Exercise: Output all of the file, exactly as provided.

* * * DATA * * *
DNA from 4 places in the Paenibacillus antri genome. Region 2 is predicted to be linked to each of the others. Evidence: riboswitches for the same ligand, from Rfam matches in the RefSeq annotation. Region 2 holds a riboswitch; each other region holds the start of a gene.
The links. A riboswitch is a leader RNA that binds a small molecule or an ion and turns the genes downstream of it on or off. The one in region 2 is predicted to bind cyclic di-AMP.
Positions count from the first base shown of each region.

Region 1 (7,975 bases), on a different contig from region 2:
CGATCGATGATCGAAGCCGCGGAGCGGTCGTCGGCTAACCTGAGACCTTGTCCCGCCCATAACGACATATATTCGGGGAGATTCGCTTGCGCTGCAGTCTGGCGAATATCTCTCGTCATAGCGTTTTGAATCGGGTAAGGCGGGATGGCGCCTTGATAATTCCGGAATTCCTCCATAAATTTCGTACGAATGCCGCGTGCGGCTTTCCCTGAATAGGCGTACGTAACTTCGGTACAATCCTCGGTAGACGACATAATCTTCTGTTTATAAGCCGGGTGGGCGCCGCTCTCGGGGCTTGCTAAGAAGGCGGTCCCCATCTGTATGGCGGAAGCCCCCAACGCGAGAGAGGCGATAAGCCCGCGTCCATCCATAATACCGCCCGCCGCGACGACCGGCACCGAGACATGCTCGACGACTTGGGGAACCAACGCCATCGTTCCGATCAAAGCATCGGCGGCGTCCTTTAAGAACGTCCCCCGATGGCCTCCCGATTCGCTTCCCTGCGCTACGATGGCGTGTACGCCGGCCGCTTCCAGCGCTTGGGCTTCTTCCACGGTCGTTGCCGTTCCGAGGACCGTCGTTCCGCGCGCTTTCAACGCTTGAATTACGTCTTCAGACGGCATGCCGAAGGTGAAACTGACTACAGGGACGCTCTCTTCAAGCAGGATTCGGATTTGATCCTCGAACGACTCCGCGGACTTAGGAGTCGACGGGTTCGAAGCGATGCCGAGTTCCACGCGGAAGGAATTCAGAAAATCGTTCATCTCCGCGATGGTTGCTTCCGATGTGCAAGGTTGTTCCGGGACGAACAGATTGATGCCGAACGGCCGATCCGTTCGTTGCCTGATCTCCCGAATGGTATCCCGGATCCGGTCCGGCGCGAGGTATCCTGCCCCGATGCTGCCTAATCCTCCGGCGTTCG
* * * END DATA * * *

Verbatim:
DNA from 4 places in the Paenibacillus antri genome. Region 2 is predicted to be linked to each of the others. Evidence: riboswitches for the same ligand, from Rfam matches in the RefSeq annotation. Region 2 holds a riboswitch; each other region holds the start of a gene.
The links. A riboswitch is a leader RNA that binds a small molecule or an ion and turns the genes downstream of it on or off. The one in region 2 is predicted to bind cyclic di-AMP.
Positions count from the first base shown of each region.

Region 1 (7,975 bases), on a different contig from region 2:
CGATCGATGATCGAAGCCGCGGAGCGGTCGTCGGCTAACCTGAGACCTTGTCCCGCCCATAACGACATATATTCGGGGAGATTCGCTTGCGCTGCAGTCTGGCGAATATCTCTCGTCATAGCGTTTTGAATCGGGTAAGGCGGGATGGCGCCTTGATAATTCCGGAATTCCTCCATAAATTTCGTACGAATGCCGCGTGCGGCTTTCCCTGAATAGGCGTACGTAACTTCGGTACAATCCTCGGTAGACGACATAATCTTCTGTTTATAAGCCGGGTGGGCGCCGCTCTCGGGGCTTGCTAAGAAGGCGGTCCCCATCTGTATGGCGGAAGCCCCCAACGCGAGAGAGGCGATAAGCCCGCGTCCATCCATAATACCGCCCGCCGCGACGACCGGCACCGAGACATGCTCGACGACTTGGGGAACCAACGCCATCGTTCCGATCAAAGCATCGGCGGCGTCCTTTAAGAACGTCCCCCGATGGCCTCCCGATTCGCTTCCCTGCGCTACGATGGCGTGTACGCCGGCCGCTTCCAGCGCTTGGGCTTCTTCCACGGTCGTTGCCGTTCCGAGGACCGTCGTTCCGCGCGCTTTCAACGCTTGAATTACGTCTTCAGACGGCATGCCGAAGGTGAAACTGACTACAGGGACGCTCTCTTCAAGCAGGATTCGGATTTGATCCTCGAACGACTCCGCGGACTTAGGAGTCGACGGGTTCGAAGCGATGCCGAGTTCCACGCGGAAGGAATTCAGAAAATCGTTCATCTCCGCGATGGTTGCTTCCGATGTGCAAGGTTGTTCCGGGACGAACAGATTGATGCCGAACGGCCGATCCGTTCGTTGCCTGATCTCCCGAATGGTATCCCGGATCCGGTCCGGCGCGAGGTATCCTGCCCCGATGCTGCCTAATCCTCCGGCGTTCG